Chris Varney (05:29):
I think what I find hard is my brain. I don't like giving half answers. I like giving full answers and I often take a little moment to process something. And when I'm contributing to projects, I, I like to be across the whole thing. And so often in a project team, I'm taking a while to give my contribution, but when it comes, I've thought through everything and people go, "wow, I got a lot from that". But I, that is unusual, typically people, especially in today's workplace are contributing their little bit and that's it and then they're passing it on to the next person.
Chris Varney (06:36):
I once had when I dis when I mentioned the workplace, but I was in a big organization I was managing a team of six people and I disclosed. I'd already done a TEDx talk that was out in the public space. It was on my, you know, my experience as a kid growing up autistic. And I had one of my staff, we were just in a one on one meeting and this individual just started speaking about my autism as if this individual had a great knowledge of it and just said to me, you know, oh, you know, and I'm, I'm someone with you as a manager and you must struggle with emotions because you're autistic and I was just sitting there going. And that became a bit of a theme, unfortunately, this individual played on that. So I guess there are, you know, you, you take all of them in your stride.
Chris Varney (07:38):
I actually, in my experience have found that autistic managers and autistic staff are more sensitive, have a deeper level of empathy. You know, the risks of disclosing is that you come up against misconceptions. This individual, if I take all the judgment away was really just responding to misconceptions and used it in a way to undermine me. So that's probably not the safest example, but I think if you're listening, that's real, I'm not wanting to be fake. But then the benefits are, oh, yeah, the people I work with are very, they're just stories of transformation. I've walked with my staff for six and a half years now. We've been in trenches together we're in another trench now with COVID-19, but they are just, their loyalty, their connection that, yeah, they, they are the most honest group. When you're an employer, you always wonder how much of my staff time am I actually getting, I have the most transparent staff. It's unbelievable. I almost get emotional talking about it 'cause they just, they never ever, they can't, to me, I can't lie to them. It is. Yeah. It is a beautiful thing. You get people the way they are. When you're out there, normally you get a lot of fake moments. The people I employ and who I work with yeah, they, they never mistreat me.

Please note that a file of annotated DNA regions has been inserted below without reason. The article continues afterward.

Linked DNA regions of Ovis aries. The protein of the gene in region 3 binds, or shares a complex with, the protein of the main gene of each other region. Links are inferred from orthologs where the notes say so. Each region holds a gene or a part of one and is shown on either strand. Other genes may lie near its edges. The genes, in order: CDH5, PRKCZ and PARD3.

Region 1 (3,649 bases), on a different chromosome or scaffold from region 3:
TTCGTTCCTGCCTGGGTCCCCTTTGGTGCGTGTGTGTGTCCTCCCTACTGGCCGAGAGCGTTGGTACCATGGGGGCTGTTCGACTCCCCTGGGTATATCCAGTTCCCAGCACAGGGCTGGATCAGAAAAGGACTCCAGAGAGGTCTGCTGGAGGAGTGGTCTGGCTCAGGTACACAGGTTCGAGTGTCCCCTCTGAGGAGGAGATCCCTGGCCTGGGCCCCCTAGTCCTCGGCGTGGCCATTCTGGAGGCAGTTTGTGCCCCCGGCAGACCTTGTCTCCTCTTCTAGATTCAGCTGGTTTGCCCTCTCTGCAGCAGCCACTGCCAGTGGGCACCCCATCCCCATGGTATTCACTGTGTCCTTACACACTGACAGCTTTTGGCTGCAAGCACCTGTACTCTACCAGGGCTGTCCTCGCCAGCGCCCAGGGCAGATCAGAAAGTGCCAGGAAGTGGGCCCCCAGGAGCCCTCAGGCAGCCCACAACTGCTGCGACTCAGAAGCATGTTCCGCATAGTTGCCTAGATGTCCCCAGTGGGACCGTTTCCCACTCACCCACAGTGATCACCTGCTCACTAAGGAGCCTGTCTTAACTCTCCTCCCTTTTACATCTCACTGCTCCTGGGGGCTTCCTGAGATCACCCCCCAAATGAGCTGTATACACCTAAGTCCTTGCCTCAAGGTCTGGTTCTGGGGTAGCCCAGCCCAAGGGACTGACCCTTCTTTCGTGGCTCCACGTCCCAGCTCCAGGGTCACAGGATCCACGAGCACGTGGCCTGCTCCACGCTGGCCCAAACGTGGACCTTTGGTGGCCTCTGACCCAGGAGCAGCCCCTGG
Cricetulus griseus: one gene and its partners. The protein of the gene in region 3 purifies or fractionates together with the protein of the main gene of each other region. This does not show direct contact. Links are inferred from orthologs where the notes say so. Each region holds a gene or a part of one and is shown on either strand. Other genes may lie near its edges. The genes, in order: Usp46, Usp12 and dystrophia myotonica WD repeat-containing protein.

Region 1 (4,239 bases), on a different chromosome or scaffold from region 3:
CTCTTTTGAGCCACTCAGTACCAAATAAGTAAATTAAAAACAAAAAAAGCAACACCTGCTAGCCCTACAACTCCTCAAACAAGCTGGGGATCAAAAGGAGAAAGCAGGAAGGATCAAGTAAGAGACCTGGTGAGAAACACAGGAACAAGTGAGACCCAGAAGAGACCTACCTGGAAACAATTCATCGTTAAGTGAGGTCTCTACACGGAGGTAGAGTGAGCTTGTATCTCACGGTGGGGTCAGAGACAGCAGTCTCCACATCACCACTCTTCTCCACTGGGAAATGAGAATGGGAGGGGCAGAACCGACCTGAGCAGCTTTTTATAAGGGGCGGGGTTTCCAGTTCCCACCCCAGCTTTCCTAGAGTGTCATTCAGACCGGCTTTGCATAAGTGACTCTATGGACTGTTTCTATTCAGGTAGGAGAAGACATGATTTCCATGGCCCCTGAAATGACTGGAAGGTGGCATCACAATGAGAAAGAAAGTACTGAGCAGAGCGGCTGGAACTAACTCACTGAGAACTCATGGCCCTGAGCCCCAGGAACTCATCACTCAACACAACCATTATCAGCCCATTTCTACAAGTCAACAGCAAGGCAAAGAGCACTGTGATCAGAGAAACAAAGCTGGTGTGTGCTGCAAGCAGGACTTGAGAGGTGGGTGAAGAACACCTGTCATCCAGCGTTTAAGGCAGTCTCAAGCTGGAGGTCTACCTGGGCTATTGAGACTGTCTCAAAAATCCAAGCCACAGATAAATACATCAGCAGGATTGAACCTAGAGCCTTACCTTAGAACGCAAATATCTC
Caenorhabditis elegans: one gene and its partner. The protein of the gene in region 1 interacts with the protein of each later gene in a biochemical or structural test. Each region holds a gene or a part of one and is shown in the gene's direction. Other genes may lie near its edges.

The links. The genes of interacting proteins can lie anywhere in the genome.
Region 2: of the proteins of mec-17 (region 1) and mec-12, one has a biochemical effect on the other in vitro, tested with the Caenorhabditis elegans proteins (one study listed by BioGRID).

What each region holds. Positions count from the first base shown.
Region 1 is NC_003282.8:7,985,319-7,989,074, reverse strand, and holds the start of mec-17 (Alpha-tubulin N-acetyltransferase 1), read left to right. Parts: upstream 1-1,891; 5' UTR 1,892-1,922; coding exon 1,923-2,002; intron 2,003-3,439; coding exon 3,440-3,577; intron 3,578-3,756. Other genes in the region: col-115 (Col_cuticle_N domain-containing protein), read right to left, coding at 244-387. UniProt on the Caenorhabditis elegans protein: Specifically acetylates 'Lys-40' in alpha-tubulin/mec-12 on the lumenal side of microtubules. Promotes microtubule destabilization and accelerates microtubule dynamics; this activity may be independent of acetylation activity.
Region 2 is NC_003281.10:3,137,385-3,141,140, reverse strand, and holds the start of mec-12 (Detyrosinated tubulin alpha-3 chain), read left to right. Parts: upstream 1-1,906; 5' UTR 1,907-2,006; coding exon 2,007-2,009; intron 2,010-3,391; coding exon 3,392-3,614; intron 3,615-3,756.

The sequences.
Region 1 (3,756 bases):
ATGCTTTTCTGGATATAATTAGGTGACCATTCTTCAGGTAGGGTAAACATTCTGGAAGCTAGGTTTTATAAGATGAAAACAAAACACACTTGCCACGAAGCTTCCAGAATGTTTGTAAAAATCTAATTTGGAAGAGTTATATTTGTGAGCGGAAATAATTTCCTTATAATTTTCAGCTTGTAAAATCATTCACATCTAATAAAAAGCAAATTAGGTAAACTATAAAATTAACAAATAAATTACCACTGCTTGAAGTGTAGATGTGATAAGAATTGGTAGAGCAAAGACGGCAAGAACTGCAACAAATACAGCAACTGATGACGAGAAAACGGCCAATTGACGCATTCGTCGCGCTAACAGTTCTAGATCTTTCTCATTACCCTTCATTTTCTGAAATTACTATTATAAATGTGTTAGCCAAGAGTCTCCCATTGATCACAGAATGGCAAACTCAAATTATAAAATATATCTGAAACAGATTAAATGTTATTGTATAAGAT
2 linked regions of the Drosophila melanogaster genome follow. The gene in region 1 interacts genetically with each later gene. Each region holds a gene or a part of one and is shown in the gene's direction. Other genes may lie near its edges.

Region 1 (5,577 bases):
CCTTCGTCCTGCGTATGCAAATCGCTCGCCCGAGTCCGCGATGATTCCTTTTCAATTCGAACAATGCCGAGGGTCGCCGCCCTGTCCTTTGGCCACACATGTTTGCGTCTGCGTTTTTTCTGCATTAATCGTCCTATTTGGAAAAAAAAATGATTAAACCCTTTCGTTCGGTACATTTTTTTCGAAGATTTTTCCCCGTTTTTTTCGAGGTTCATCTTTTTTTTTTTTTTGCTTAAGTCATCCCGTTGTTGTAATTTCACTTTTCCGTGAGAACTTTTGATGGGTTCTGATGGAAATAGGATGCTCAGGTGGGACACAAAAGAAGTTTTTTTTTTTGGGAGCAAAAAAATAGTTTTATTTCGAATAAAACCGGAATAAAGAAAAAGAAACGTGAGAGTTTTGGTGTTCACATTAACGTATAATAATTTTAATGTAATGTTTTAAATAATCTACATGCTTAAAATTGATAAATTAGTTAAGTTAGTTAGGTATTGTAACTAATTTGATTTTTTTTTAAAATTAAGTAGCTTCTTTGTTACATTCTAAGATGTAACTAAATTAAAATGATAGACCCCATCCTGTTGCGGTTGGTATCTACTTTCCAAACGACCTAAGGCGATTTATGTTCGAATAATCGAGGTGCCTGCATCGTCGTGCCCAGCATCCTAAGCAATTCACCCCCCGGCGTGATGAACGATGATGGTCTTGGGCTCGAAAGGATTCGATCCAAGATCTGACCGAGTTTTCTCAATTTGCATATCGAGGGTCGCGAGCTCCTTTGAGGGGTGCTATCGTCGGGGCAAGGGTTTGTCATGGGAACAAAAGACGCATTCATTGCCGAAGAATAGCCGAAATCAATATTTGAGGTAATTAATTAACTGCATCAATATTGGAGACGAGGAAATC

Chris Varney (09:22):
First thing is in your recruitment practices, provide the interview questions 48 hours beforehand to give your neurodiverse or autistic applicants processing time. The second thing is to ask your staff what their communication preferences are when you're giving organisation wide messages. And the third thing is to run your staff training systems through organisations or experts who are neurodiverse so that you can identify gaps that might be there for people that have a different intuition to the every typical person, especially in the areas of financial literacy and workplace etiquette. First way is to invite a speaker to come in and talk about their experience of ADHD or dyslexia or autism. The second thing is to watch existing TEDx talks or videos where people reflect on their experience being autistic and being employed. And the third thing is to see your organisational leaders reference it. You've got to take it out of the HR bubble. It's gotta be something that the broader leadership team will also talk about. And that gives people permission to talk about the strengths of whatever neurodivergence is being profiled.